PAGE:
This article does not contain legal advice. Please consult a legal professional for questions about how to comply with local business codes and The Equality Act 2010
Opening a restaurant comes with a long checklist of design considerations in order to create an enjoyable and seamless customer experience. The most obvious factors for the design of your restaurant are paint colours, furniture, and lighting fixtures to capture the ambiance and vibe you’re seeking to set up. But one element of restaurant design that is often overlooked, and can have a major impact on your staff and customers, is the table layout.
Table layout may seem like a low priority when thinking about how well a restaurant functions, but it’s much more important than you think. From customer experience to following building codes, your table layout enables safety and movement of the restaurant staff and customers.
Here’s how to design the best layout for your restaurant.
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Determine seating capacity for your space
The first step is to know what the overall capacity of your restaurant is and then identify how much of that is reserved for your guests. Reference your local business code requirements to determine how much square footage you need per customer and how much aisle or walking space is needed, which can change depending on the amount of space and exits available in your business. Remember, the overall capacity includes staff, seated guests, and waiting guests, so be realistic with how many people will be able to be seated at a table at any given time.
Also make sure to consult Equality Act 2010, which has a number of requirements to accommodate patrons with disabilities. The legislation requires service providers, including shops, pubs and restaurants to make reasonable adjustments to ensure that disabled people can enjoy those services. This may include providing additional support or assistance, a ramp to ensure easy wheelchair access or extra space.
Identify what type of floor plan you need
Floor plans can be very different from restaurant to restaurant, depending on what you’re working with. If you’re not modifying your space or doing construction, you’ll have a good idea from the start what the space will look like. If you are building your space, you can decide if you want to have an open floor plan or different rooms. Each type of floor plan comes with its own pros and cons.
Benefits of an open floor plan
Ability to easily customise your table layout for large parties and events
Easier for staff to navigate and enough space for servers
Creates an open atmosphere for customers
Benefits of multiple rooms
More consistent table layouts
A more intimate atmosphere for customers
Opportunity for private dining
Controlled volume in the restaurant
Identify the type of furniture you’ll need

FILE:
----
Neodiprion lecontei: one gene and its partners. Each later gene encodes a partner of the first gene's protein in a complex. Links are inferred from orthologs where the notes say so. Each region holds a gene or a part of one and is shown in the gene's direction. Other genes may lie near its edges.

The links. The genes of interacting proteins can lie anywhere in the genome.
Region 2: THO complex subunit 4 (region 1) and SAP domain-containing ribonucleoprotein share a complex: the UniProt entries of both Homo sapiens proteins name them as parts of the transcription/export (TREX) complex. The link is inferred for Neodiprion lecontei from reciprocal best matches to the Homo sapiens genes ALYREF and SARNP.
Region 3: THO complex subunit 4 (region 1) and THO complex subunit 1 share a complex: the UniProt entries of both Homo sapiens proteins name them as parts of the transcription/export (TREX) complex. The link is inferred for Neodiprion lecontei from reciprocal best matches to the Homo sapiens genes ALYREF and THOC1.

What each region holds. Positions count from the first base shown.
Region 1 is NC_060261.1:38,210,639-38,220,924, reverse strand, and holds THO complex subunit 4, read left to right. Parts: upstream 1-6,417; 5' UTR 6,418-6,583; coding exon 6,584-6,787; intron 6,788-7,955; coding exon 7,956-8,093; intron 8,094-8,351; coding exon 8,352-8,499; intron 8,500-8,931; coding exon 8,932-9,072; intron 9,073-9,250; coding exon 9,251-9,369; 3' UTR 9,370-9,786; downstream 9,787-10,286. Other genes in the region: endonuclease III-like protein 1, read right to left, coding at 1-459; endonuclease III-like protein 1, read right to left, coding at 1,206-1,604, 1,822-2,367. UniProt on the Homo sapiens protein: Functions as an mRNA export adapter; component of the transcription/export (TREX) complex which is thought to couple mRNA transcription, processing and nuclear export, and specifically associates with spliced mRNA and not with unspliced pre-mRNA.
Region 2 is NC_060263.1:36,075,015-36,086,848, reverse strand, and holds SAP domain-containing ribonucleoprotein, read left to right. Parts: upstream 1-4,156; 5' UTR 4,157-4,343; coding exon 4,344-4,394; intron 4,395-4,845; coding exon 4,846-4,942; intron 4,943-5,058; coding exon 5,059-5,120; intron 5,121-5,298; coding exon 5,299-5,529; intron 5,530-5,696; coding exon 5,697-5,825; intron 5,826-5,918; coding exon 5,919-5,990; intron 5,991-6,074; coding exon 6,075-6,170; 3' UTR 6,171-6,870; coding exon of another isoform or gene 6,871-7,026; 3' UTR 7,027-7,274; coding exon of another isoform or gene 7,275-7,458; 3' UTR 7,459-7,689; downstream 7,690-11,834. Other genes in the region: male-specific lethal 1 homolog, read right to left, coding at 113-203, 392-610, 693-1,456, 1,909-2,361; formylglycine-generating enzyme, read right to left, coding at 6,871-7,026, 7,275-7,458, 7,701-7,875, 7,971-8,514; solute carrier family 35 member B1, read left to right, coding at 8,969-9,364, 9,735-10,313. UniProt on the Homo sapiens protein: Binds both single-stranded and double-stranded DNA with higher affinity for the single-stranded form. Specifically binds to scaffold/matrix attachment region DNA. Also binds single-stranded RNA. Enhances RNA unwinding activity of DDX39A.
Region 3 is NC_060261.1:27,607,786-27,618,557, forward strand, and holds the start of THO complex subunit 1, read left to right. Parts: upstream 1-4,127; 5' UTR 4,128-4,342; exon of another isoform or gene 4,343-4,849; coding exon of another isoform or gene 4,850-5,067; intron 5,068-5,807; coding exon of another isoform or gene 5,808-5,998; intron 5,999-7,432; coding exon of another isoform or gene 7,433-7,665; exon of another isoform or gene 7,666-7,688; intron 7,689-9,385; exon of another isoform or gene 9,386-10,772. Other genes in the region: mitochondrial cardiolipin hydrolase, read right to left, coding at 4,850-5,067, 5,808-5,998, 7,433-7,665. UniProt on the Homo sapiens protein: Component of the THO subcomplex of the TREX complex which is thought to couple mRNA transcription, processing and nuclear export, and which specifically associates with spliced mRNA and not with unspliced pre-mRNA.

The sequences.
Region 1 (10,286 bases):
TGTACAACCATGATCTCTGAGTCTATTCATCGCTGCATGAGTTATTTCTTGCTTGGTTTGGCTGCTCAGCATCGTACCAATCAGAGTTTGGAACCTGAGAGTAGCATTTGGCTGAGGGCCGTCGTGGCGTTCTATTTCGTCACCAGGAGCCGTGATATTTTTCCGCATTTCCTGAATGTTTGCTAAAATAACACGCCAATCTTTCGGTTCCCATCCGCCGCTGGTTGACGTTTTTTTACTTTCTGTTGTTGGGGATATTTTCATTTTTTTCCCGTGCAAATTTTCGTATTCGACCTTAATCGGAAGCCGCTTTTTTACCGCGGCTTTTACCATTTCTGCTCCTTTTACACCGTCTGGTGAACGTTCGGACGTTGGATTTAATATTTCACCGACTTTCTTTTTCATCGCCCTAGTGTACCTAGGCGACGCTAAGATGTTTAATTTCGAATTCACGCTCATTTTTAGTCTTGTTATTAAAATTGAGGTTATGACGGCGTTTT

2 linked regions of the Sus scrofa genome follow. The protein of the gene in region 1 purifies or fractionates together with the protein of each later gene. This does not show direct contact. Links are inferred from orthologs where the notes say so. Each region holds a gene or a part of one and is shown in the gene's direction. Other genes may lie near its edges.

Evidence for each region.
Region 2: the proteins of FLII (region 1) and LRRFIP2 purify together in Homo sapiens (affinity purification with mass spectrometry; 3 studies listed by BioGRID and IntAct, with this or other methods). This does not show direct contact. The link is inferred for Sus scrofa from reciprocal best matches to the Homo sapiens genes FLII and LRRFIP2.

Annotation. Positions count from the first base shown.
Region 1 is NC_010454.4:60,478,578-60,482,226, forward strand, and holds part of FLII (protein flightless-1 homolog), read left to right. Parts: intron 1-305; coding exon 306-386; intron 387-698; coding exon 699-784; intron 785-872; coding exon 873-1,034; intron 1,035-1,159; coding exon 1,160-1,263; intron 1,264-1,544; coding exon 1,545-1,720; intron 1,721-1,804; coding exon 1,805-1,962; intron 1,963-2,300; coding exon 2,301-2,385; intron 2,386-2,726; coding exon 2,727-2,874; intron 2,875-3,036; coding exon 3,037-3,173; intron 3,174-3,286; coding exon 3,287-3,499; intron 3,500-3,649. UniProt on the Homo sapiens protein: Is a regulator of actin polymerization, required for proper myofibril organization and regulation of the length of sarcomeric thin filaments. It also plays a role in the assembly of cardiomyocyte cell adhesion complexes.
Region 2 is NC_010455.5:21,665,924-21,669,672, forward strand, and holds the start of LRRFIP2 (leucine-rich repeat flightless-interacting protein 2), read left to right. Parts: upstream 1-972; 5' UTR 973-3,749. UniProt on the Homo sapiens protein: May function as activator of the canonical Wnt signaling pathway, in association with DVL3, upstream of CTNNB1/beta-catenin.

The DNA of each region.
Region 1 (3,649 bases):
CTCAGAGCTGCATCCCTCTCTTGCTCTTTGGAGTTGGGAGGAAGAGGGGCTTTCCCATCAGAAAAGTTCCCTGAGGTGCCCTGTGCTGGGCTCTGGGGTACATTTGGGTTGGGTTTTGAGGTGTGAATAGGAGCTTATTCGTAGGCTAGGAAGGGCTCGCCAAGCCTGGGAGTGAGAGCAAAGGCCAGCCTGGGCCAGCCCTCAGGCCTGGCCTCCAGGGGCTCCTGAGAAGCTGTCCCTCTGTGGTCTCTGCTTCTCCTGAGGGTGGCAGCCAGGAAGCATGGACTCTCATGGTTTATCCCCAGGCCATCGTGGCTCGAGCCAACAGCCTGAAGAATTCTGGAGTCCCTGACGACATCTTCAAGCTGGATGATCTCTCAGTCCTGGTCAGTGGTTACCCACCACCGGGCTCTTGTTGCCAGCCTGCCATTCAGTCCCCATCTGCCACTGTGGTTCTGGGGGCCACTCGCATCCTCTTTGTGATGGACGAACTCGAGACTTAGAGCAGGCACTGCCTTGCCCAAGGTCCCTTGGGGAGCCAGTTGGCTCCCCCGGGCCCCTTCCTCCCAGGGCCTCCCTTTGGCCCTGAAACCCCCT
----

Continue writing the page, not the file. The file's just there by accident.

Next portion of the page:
The type of furniture in your restaurant will also have an influence on the flow of your space. A diner with booths will have different needs and considerations than a fine dining restaurant.
Furniture types in restaurants are commonly categorised two ways — anchored and portable. Anchored seating is not easily moved and often secured to the floor of the space. Booths are the most common type of anchored seating, but occasionally restaurants will also anchor tables. Portable seating can be easily moved to accommodate different types of seating arrangements. For example, moving tables together for a large party. These things should be considered when determining where your tables will be placed.
Map out your tables
Once you’ve identified how many guests you can accommodate, what type of space you have, and what furniture you will have, the next step is to map out your tables. This can be done with a table-mapping software that integrates with your POS, like Square for Restaurants, and allows you to customise your floor plan to mirror your physical space.
If you change your seating for lunch and dinner service, events, or large parties, Table Management can be used to easily switch between floor plans to make changes seamless and easy on staff.
Think about your staff and customer experience
Your table layout can make or break your customer’s experience with your restaurant. Before opening your restaurant, take the time to sit in each seat to get a firsthand experience and anticipate any complaints that customers might have.
Things to look out for:
Drafts from ventilation or open doors
Direct views of kitchens and bathrooms
Loud noise from kitchens or server stations
Customers should also be able to easily find their way around your restaurant, without bumping into staff or each other. The more seamless and unobstructed the path between the door and the table, the better the experience will be for your customers. Your food might be amazing, but if customers have to squeeze past each other and bump against tables, it’s all they might think about when they leave.
Staff should also be able to easily navigate the restaurant. There should be a clear and easy path for hosts to seat guests and for servers to wait on customers and deliver food and drinks. They should also be able to easily view their tables from server stations so that customers aren’t left hanging when trying to get their server’s attention.
Guest experience is crucial to good reviews, word of mouth recommendations, and repeat customers. Taking careful consideration with your table mapping contributes to the overall ambiance and efficiency of your business.